Academic journal article Agenda: A Journal of Policy Analysis and Reform

The Academy in Decay

Academic journal article Agenda: A Journal of Policy Analysis and Reform

The Academy in Decay

Article excerpt

The Academy in Decay

The academy and the agora

Over several decades diverse strategies have been applied to increase the number of university graduates in Australia. In the 1940s, for example, the Curtin Labor government funded an increased number of scholarships, and, for the first time, women could apply for these scholarships. In the 1960s, the Liberal government under Menzies opened several new universities in outer-metropolitan localities. Funding for postgraduate scholarships was also provided by this government in order to promote research. In 1967, access to tertiary studies increased when (non-university) Colleges of Advanced Education (CAEs) were opened to provide specialist education and preparation for teaching, nursing, accountancy, and so on. In the 1970s, the Whitlam Labor government took a different stance again, abolishing fees in 1974, in a policy that remained in place for 15 years. Donald Meyers (2012) traces the genesis of another such major policy shiftin higher education, when just over two decades ago an enterprising politician, John Dawkins, and an academic economist, Bruce Chapman, placed a spotlight on higher education in Australia.

From time to time, an entrepreneurial politician will emerge on the political landscape and, being adept at spotting a policy problem in need of a solution, will forge a symbiotic relationship with an academic to produce some evidence relating to this problem. With the passage of political time, a major restructuring is then delivered on the basis of that academic work. An earlier notable example of this phenomenon was the promise of free-to-user universal health insurance that facilitated the end of two decades of conservative government by Whitlam Labor in 1972. This nexus between the academy and government turned on the work of two health economists, Dick Scotton and John Deeble, who had already produced evidence of the inadequacies of the existing voluntary private-insurance arrangements. When Bill Hayden was appointed Minister for Social Security in the new government, he formulated Australia's first system of universal health insurance, Medibank (subsequently, Medicare).2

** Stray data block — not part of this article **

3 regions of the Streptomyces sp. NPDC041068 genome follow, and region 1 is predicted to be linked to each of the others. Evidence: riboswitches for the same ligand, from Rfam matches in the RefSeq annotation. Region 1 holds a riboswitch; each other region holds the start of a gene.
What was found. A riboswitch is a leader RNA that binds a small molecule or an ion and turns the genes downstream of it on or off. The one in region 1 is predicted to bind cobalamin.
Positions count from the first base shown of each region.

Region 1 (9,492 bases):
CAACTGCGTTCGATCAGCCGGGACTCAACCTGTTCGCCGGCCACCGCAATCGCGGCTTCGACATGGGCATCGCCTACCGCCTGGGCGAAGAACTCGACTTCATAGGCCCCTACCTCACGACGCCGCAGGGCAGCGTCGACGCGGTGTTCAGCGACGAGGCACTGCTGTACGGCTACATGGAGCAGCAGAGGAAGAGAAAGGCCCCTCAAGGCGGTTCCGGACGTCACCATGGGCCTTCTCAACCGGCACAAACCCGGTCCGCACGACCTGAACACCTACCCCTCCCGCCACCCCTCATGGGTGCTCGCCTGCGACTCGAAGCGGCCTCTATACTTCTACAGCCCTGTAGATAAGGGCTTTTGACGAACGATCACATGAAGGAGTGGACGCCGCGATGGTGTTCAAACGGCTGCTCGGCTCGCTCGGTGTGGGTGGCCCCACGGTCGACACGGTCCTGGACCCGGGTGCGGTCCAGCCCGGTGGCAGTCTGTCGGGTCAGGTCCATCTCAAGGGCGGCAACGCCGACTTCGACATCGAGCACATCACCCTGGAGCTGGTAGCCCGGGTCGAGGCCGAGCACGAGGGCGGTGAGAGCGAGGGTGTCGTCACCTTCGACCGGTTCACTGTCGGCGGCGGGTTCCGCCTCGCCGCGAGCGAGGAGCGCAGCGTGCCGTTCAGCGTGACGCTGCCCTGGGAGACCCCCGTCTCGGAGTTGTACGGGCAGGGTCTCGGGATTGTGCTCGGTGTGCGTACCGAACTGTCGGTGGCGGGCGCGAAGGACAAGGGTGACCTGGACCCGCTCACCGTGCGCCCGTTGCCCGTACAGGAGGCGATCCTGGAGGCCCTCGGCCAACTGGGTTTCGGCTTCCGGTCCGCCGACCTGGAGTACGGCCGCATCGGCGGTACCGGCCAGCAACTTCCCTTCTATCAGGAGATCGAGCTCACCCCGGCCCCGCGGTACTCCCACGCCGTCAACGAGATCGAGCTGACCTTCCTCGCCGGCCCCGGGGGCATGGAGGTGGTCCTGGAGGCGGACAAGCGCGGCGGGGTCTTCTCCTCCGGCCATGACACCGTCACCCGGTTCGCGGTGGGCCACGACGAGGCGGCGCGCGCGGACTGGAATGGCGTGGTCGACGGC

The focus that Dawkins chose was higher education. In September 1987, Chapman, then at The Australian National University, took a full-time consultancy to work for Dawkins, who had by then been appointed Federal Minister for Employment, Education and Training in the Hawke government. This collaboration resulted in the White Paper 'Higher Education: a Policy Statement' in July 1988.

The managerial revolution comes to campus

Australian Universities: A Portrait of Decline is concerned with the aftermath of the Dawkins-Chapman restructuring of the university sector that was popularised by catch-cries such as 'equity of access', 'efficiency' and 'international competitiveness'. This was seemingly a boon for government as well in that it promised to recoup Commonwealth funding of student loans through Chapman's Higher Education Contribution Scheme (HECS). With the adoption of this scheme, funds for government could be collected from the student base of an ever-expanding tertiary sector, thereby relieving the pressure on the Federal budget.

In A Portrait of Decline, Meyers3 portrays (p.ii) this development as 'the destructive "reform" of the tertiary sector spearheaded by John Dawkins and perpetuated by subsequent governments'.

It is interesting to note as an aside that the book has been published only as a free PDF document on the web, with the various non-university presses he approached deeming that there was 'insufficient' interest in the topic to make it worth their while. The university publishers, on the other hand, indicated that they did not publish 'this sort of work' or that 'they already had similar work in the pipeline' (p.iii). Meyers records (p.iii) that Melbourne University Press rejected the manuscript for its indignant tone and for 'questionable assertions, generalisations and too few direct examples with documentation and detailed explanation'. …

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